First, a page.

Natalie reached out to them, and they were super keen to get involved, but none of this could work if the community wasn’t on board. So, Natalie sought to make the project culturally relevant to the community. She said, “I was thinking about how to get Norf’k people to reduce their waste and be more conscious. And it was really about considering how their ancestors would’ve lived, and that’s why we came up with our motto: miekduu (resourcefulness), mainaut (mindfulness), and miekhies (hastiness)”. In our chat, she also pointed out that the linear economy we live in (where we buy something, use it, then chuck it) is an introduced model of living and that the circular model Revolve Your World implements would be a return to ancestral ways of being. Natalie said her idea was, “Let’s go back to something we know works instead of assuming our rubbish is gonna find somewhere else to go”. As an especially remote community, we’ve had to learn to thrive in isolation. It’s in our blood and goes back to our ancestral beginnings on Pitcairn Island (if you don’t know our history, do a lil Wiki deep dive). And so, with a model that replicated that of our ancestors, supported by cultural concepts, Natalie had cracked the code.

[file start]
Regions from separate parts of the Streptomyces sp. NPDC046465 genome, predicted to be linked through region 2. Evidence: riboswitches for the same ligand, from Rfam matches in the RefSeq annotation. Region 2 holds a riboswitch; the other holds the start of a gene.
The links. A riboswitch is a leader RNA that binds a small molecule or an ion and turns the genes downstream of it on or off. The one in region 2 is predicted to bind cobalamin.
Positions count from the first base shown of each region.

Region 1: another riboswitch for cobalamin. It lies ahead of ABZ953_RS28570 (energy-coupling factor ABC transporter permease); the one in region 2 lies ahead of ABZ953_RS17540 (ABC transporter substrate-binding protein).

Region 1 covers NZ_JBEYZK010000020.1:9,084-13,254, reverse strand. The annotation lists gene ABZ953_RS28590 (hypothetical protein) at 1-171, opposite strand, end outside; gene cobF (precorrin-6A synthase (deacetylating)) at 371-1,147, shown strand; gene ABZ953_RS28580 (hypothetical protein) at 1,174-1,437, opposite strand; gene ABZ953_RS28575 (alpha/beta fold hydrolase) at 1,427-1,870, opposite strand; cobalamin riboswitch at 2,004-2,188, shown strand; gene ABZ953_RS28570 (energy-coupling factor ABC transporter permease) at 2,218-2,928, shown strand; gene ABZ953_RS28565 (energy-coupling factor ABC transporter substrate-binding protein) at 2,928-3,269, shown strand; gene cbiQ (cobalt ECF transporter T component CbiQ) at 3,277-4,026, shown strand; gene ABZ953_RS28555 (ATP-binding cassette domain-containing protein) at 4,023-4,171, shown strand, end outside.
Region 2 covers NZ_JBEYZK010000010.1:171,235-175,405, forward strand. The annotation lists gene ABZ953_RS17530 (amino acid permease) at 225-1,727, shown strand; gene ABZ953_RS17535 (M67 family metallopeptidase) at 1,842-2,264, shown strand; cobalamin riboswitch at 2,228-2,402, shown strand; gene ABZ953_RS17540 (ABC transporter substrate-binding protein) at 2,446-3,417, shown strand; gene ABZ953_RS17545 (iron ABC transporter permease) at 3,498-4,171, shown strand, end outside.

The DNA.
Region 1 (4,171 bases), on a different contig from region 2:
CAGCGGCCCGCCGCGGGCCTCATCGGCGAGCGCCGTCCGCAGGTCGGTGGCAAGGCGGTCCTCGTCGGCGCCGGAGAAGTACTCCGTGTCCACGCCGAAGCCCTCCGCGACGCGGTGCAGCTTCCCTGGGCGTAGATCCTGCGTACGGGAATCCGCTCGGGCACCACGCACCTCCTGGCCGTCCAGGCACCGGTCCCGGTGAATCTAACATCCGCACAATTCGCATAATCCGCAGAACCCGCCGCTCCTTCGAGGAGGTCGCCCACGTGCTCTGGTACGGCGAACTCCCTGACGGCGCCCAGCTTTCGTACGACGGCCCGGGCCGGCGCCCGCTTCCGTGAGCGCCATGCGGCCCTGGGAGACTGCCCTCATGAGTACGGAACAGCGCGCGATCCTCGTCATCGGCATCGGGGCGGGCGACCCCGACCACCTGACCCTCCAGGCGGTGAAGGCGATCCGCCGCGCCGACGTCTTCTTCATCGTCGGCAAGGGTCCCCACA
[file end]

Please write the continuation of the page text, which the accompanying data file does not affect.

At the beginning of 2022, Revolve Your World began to design a comprehensive resource management solution for Norf’k. And in August 2023, The Norfolk Wave Recycling Centre was up and running. Within only two months of operating, The Norfolk Wave was already producing phenomenal improvements for the Island’s environment and community. Of the 231 tonnes of waste it processed during this period, a staggering 101 tonnes were recycled on the Island, 75 tonnes were recycled in Australia, and a mere 56 tonnes were sent to landfill. That’s a remarkable 75% of waste material being recycled. For comparison, Aotearoa only recycles about 28%.